It was a no-nonsense start to a no-nonsense gig. Leonidas Kavakos, Enrico Pace and a page turner strode onto the stage under the watchful eyes of the eighteen plaster-and-mosaic muses that surround the stage at Barcelona’s Palau de la Música Catalana, settled at their instruments and launched at a swift canter into the presto of Beethoven’s Violin Sonata no. 4 in A minor. The lighting people were clearly caught off guard: we were a dozen bars in before the house lights were dimmed.

Leonidas Kavakos and Enrico Pace © Antoni Bofill
Leonidas Kavakos and Enrico Pace
© Antoni Bofill

This concert of three Beethoven sonatas was promoted very much as a one man show, with a giant picture of Kavakos – as was the pair's CD set of the sonata cycle, released three years ago to critical acclaim. But that misrepresents the nature of the music: in these works, the violin and piano are equal partners. The melody is traded between the two instruments, sometimes so artfully that you forget for a moment which instrument is carrying it. When the violin is not playing melody, it is accompanying the pianist with a number of styles familiar from folk music: a long held double stop, a repeated set of four note figures or a series of little interjections.

Without taking anything away from Kavakos’s fine violin playing, the eye opener of this concert was the piano playing of Pace. I loved the way that he produced sustained melody from ripples of notes, with the level of dynamics continually adjusted so that the piano was at precisely the same level as the violin at the point where the lead changes over. I could even sense him getting the feel of the hall: the first couple of changeovers weren’t quite spot on, the rest of the evening was. I loved the timbre that he achieved in the mid range and higher notes: each individual note coming out with bell-like clarity, but the whole merging into the smoothest legato.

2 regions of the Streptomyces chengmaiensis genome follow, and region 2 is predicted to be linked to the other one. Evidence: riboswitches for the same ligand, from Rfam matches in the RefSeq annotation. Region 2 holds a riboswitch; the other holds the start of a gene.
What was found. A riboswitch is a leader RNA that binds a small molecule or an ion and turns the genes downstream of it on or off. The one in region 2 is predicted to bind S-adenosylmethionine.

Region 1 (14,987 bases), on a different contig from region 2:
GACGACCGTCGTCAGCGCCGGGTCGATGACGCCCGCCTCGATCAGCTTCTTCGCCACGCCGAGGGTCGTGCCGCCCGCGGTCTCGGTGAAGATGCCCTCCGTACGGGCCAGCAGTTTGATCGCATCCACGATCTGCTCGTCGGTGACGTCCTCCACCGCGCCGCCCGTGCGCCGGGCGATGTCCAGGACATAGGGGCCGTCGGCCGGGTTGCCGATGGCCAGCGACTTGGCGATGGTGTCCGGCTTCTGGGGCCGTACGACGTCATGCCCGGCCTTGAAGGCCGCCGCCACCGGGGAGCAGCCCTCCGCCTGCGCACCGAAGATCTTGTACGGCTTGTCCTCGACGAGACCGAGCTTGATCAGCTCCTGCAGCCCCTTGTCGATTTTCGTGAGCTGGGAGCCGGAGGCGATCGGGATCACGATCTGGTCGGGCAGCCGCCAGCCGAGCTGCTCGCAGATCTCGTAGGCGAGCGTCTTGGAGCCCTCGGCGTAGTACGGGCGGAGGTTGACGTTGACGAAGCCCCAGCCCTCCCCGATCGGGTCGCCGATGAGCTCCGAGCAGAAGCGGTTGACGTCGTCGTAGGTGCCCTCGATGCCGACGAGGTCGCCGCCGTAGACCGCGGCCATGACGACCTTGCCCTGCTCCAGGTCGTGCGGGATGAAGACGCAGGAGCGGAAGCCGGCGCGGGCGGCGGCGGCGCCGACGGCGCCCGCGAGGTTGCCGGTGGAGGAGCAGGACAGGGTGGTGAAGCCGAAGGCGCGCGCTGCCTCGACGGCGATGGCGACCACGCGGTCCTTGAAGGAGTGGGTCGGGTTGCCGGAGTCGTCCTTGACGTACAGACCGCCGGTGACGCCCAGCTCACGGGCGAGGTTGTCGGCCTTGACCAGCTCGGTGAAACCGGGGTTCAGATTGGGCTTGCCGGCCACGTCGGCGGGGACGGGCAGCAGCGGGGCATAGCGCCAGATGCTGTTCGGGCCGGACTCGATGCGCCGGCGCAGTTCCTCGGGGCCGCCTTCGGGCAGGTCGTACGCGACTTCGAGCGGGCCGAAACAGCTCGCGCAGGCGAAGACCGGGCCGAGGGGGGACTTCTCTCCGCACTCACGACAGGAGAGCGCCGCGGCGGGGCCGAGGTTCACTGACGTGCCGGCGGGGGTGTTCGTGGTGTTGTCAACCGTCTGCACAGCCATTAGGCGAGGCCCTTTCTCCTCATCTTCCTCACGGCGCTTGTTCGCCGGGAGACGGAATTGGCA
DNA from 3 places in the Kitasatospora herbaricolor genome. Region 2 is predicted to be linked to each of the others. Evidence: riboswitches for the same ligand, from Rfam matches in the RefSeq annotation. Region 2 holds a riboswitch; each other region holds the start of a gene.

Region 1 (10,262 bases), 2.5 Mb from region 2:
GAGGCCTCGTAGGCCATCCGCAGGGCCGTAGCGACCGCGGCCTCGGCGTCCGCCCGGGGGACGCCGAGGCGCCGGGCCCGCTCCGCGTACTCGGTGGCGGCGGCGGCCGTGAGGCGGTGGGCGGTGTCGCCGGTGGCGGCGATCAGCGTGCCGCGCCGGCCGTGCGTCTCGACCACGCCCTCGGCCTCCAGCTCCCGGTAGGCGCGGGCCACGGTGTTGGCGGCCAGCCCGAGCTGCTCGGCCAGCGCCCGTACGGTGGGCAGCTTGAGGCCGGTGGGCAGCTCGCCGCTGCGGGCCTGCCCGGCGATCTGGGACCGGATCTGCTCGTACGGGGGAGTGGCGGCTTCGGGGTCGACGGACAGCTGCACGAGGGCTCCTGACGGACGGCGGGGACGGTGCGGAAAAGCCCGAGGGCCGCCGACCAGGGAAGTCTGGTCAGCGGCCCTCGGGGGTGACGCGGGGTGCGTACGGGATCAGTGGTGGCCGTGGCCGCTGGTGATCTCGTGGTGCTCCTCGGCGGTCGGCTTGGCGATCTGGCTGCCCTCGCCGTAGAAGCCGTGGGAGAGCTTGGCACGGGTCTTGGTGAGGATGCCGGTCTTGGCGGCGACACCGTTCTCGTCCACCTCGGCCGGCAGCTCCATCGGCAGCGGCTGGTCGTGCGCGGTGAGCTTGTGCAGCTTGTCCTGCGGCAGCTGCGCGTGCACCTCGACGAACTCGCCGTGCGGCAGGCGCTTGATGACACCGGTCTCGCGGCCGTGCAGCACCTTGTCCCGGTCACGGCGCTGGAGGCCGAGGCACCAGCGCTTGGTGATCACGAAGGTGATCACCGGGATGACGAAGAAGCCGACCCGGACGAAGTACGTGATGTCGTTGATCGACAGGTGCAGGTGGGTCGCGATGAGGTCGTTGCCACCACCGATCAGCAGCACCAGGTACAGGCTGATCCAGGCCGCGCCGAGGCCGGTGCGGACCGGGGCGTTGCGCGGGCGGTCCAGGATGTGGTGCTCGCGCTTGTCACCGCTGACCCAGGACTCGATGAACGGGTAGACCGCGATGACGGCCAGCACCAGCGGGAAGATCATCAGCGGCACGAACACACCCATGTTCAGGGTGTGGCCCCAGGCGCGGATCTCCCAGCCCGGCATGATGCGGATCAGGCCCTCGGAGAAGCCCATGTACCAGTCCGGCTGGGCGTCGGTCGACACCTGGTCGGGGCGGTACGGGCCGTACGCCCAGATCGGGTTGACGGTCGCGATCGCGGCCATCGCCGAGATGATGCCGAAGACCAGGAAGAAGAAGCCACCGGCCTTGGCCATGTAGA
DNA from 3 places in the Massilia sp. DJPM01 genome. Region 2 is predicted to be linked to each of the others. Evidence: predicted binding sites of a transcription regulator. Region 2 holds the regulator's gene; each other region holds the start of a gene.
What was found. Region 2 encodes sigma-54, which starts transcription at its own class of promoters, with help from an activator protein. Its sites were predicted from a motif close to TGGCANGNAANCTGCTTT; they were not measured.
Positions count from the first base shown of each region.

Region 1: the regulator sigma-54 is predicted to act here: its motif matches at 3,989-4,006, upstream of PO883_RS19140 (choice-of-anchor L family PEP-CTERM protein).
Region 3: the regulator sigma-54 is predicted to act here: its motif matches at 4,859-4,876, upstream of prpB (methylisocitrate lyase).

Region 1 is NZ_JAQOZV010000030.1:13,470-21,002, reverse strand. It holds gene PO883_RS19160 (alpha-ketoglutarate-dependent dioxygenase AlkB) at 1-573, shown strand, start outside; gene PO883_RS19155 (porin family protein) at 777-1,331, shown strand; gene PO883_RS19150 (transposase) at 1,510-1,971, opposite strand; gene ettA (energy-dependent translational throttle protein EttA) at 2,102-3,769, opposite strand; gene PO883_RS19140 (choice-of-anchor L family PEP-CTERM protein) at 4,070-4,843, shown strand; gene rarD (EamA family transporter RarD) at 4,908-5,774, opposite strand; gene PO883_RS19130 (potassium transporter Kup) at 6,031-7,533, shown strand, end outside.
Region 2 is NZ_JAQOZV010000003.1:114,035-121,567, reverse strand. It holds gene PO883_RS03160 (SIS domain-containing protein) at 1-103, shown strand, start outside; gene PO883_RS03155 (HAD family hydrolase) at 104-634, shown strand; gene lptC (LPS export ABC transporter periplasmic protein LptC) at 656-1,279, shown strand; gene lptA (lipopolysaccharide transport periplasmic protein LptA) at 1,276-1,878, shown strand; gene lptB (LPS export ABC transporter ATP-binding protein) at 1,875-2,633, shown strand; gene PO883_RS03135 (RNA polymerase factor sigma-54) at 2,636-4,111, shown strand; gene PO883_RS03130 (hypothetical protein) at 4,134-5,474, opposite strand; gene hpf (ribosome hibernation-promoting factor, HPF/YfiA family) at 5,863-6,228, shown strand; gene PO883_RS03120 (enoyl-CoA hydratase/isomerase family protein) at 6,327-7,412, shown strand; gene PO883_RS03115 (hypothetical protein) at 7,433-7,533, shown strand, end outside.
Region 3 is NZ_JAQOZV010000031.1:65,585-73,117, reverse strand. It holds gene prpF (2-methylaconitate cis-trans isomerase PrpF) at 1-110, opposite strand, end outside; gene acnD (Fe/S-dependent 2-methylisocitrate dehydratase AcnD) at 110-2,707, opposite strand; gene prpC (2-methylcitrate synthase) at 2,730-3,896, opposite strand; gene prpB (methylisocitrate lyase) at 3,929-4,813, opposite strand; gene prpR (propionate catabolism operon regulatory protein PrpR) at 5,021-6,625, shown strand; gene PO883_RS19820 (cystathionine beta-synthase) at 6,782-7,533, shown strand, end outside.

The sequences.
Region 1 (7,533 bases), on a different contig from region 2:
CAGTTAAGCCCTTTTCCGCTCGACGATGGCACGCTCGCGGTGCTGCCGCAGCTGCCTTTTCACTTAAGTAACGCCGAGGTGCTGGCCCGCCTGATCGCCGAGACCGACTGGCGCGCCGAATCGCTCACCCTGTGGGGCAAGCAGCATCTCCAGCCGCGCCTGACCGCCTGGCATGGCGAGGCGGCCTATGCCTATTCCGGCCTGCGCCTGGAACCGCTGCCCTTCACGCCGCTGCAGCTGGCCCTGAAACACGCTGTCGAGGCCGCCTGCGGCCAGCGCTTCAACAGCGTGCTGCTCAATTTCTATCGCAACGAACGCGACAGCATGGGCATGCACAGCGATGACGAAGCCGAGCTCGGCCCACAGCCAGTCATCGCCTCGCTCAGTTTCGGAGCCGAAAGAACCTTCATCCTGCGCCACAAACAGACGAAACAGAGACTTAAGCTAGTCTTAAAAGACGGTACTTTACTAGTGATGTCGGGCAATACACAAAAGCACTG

Leonidas Kavakos and Enrico Pace © Antoni Bofill
Leonidas Kavakos and Enrico Pace
© Antoni Bofill
Both performers shaped their phrases wonderfully, employing the subtlest shifts in dynamic contour. While Beethoven’s music isn’t necessarily associated with the word “subtle”,  often being played with emphasis on the Romantic Sturm und Drang, here, the music was being played with grace, refinement and infinite variation: very much a classical reading rather than a Romantic one.

Kavakos appealed most in the long-breathed legato passages. The last movement of the Sonata no. 4 was a delicious example, as was the most famous passage of the evening: the first movement of the Sonata no. 5 in F major “Spring”. This was a tour de force from both performers in bringing the best out of a melody, passing it between each other, varying it, wandering off on a diversion until the melody returns like an old friend. The second movement was truly music to soothe a troubled soul; the short scherzo well executed and delightfully quirky. And although all the music in this concert very much conformed to classical form, you could never complain of monotony of mood: neat double stops and a smooth Bach-like chord progression in the Sonata no. 10 in G major gave way to a passage that was cheerful to the point of being jaunty, followed by dreamy loveliness in the second movement. In its fourth movement, we heard Kavakos notching up the intensity of the accenting for the first time of the evening.

This wasn’t a flawless performance, but it’s easy to forgive half a dozen slight squeaks and hesitations in over an hour of music. If I have one complaint about the performance, it’s that I would have wished for more abandon and heavier sforzandi: the emphasis on refined elegance was a fraction too far for me. But that’s a very personal view: without question, this was music making of the very highest order, in a hall whose bright and clear acoustic was perfectly suited to the style of performance.

We may not be living in the era of greatest harmony between Greece and Germany, but this concert was an event to bely that, providing a rare treat to anyone from any nation.

*****